The Japanese Bestiary of “Cool”

by Arthi Aravind

Japan’s mythological creatures are a source of rich inspiration for the many anime artists who produce the pop culture which has exploded in popularity in the United States in the past two decades. The mystical creatures of this culture’s bestiary are a unique aspect of its gross national cool which differentiate it from the pop culture exports of other countries. These otherworldly creatures, which are so foreign to the Western imagination, contribute to the popularity of Japanese cultural products in the United States because of their novelty value.

Many Japanese anime series have become significantly popular in the United States in the past two decades. Some notable examples are Death Note, Pokémon and Digimon, and InuYasha among others. The canon of Miyazaki films itself is an excellent example of the popularity of Japanese animation, with the Oscar win of Spirited Away and the distribution of Miyazaki films in the United States by entertainment giant Disney. Many of these TV and movie series have fantasy creatures which draw heavily from Japanese mythology. They are not only cultural, but also based on the religious background of Japan.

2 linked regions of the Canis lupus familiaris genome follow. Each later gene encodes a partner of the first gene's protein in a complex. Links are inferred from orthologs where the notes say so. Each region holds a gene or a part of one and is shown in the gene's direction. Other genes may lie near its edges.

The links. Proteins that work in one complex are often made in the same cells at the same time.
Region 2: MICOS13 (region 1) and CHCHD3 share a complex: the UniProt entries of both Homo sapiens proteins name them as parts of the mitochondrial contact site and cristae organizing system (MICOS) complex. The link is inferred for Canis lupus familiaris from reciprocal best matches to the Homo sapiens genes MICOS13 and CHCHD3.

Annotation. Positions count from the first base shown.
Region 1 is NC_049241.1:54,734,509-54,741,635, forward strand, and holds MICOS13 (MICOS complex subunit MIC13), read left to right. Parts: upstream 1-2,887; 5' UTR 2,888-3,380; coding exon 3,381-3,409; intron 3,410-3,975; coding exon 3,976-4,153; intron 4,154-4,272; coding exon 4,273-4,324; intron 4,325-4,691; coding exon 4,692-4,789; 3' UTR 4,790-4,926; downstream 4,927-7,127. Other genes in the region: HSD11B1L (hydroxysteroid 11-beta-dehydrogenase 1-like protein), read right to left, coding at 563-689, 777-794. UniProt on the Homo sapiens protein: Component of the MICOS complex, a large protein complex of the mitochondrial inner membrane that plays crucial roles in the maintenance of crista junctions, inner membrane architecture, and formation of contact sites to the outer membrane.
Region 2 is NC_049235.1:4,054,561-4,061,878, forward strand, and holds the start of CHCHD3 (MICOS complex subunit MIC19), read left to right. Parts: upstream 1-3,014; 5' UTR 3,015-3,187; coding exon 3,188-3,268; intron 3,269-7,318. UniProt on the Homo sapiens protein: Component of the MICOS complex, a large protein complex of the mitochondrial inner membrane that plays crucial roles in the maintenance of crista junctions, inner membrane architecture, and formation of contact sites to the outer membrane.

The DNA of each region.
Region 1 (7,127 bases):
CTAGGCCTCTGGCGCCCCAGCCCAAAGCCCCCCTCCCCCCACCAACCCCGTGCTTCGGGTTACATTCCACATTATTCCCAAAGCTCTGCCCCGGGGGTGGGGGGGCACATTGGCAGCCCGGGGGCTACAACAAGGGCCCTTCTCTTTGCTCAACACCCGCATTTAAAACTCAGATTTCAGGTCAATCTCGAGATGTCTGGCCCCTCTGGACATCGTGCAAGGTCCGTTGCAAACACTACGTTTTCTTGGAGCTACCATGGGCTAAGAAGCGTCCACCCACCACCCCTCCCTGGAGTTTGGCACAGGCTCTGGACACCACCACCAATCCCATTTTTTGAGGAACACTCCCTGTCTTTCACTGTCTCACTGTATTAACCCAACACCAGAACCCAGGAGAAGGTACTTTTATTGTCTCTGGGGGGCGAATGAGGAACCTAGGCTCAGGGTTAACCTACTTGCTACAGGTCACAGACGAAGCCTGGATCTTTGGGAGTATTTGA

Animators include these magical creatures not because they want to appeal to foreign audiences, but because including mythology in pop culture is simply common in Japan. The mythology is ingrained in the Japanese psyche and thus makes an obvious source of ideas for artists. Americans’ voracious appetite for Japanese cultural products, including anime, is a side effect of this. The ideas behind the myths, as well as the religious aspect of the kami, present totally different plots and concepts to Americans.

The Pokémon Espeon, based on the bakeneko.